IN 1815, the white settled colonies were still very much a part of an economic and political system ruled firmly from Britain and it was a commonplace as late as the 183os to associate them with commercial and navigational success [171: 82–95]. The relationship between economic subservience and political control could be seen most obviously when, in 1835 and again in 1842, the white colonies were reminded that legislation passed by their own parliaments would not be approved in Britain if they ceased to give preferential treatment to British goods [195: 453].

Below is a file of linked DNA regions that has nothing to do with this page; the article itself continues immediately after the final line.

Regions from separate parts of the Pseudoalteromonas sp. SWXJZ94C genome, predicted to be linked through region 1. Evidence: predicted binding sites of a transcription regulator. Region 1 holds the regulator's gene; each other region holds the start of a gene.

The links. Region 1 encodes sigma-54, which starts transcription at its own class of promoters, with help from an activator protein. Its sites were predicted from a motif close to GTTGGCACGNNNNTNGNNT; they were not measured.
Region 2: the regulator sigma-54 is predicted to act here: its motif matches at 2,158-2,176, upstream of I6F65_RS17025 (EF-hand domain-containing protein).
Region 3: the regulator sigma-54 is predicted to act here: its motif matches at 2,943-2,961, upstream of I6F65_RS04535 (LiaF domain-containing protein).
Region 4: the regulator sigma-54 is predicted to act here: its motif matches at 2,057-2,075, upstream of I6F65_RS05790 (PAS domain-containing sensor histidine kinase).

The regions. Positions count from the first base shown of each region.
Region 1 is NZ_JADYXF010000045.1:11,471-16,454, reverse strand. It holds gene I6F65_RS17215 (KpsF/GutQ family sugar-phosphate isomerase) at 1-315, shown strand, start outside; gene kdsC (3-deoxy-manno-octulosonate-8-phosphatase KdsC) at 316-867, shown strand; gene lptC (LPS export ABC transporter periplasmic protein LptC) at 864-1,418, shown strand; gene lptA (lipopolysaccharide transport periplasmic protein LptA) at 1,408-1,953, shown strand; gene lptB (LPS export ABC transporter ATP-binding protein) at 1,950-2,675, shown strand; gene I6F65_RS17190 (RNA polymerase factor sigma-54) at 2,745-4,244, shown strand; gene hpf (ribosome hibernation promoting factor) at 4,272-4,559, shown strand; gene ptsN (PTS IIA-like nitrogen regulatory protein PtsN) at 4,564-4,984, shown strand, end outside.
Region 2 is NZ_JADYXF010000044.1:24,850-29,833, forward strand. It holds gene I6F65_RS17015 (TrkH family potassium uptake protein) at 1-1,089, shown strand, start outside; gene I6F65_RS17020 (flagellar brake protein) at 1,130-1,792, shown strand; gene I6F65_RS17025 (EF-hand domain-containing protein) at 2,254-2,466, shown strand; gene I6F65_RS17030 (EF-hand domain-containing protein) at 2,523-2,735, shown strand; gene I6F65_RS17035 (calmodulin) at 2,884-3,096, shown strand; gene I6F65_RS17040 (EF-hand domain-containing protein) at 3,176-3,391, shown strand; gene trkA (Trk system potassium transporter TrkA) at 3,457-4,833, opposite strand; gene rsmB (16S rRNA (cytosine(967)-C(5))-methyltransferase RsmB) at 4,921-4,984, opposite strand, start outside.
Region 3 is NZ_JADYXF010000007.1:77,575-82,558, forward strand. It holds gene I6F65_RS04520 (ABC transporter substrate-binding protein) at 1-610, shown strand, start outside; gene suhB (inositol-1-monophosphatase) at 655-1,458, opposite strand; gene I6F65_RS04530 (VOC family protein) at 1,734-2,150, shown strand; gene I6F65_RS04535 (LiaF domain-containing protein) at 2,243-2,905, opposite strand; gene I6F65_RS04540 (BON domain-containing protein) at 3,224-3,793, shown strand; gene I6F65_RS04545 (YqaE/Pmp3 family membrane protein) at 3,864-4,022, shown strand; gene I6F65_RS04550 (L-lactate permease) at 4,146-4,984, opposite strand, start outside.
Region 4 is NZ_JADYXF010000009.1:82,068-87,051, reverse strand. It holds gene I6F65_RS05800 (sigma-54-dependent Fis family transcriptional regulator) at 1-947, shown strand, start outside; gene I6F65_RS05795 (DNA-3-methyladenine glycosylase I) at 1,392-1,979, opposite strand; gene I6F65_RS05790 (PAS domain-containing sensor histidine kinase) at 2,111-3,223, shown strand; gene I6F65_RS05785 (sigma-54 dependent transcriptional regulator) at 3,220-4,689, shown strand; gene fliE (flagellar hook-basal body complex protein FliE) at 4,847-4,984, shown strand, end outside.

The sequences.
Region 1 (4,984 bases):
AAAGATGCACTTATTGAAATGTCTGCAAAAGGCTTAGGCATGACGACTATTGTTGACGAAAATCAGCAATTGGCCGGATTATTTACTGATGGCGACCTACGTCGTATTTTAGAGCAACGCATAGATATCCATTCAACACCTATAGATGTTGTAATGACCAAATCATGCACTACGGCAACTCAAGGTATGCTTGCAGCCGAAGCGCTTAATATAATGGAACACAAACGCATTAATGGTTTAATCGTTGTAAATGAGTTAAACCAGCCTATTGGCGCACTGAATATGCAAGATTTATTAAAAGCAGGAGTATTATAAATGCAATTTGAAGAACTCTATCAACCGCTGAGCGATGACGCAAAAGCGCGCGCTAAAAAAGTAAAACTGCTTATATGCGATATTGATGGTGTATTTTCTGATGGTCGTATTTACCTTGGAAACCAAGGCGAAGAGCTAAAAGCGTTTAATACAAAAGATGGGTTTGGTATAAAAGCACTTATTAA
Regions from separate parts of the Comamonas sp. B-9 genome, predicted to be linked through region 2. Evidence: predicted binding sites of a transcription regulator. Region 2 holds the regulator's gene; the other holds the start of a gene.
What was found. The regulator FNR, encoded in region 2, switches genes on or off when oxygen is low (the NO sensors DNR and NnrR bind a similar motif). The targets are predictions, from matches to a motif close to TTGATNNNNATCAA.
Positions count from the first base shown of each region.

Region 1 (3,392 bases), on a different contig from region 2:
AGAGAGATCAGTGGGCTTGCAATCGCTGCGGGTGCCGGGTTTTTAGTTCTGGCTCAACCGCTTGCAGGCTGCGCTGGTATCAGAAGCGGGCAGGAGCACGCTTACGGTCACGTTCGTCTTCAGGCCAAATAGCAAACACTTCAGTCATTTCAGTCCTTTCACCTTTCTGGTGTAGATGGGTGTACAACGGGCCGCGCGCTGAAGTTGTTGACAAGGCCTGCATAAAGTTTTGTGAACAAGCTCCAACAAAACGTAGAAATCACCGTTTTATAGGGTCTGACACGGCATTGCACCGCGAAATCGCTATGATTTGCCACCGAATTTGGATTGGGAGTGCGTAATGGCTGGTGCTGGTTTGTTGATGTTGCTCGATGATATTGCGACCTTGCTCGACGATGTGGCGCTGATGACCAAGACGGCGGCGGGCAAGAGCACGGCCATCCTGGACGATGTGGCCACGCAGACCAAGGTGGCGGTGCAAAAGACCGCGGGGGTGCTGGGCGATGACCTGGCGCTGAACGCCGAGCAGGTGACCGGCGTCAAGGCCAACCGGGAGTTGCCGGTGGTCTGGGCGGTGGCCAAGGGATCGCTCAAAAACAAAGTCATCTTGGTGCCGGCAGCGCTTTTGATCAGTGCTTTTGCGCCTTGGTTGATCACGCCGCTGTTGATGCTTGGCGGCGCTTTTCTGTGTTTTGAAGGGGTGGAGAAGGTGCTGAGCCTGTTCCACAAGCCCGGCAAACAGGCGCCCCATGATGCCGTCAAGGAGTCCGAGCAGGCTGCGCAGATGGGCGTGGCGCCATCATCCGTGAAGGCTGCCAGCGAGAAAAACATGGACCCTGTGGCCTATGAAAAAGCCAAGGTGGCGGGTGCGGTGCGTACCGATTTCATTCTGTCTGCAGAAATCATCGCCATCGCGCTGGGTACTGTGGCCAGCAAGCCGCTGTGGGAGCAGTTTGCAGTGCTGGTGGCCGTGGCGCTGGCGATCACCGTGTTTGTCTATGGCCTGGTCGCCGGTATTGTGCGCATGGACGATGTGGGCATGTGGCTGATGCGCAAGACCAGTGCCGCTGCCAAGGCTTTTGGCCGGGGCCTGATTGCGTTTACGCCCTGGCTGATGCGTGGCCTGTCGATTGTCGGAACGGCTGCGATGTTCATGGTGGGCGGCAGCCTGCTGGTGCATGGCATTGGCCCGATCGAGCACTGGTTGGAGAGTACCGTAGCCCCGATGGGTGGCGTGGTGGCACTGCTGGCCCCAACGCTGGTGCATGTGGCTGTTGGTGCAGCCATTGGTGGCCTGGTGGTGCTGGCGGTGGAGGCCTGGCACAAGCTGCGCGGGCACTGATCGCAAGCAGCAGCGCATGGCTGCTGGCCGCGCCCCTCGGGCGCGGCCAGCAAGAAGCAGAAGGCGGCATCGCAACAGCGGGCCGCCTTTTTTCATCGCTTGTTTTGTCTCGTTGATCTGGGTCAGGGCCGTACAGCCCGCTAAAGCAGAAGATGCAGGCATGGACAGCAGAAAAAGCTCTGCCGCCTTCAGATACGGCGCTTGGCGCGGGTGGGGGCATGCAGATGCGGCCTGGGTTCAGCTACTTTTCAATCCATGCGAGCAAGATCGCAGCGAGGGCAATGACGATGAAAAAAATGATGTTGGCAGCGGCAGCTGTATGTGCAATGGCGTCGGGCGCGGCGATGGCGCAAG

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- British Economic Policy and the Empire
P. J. Cain
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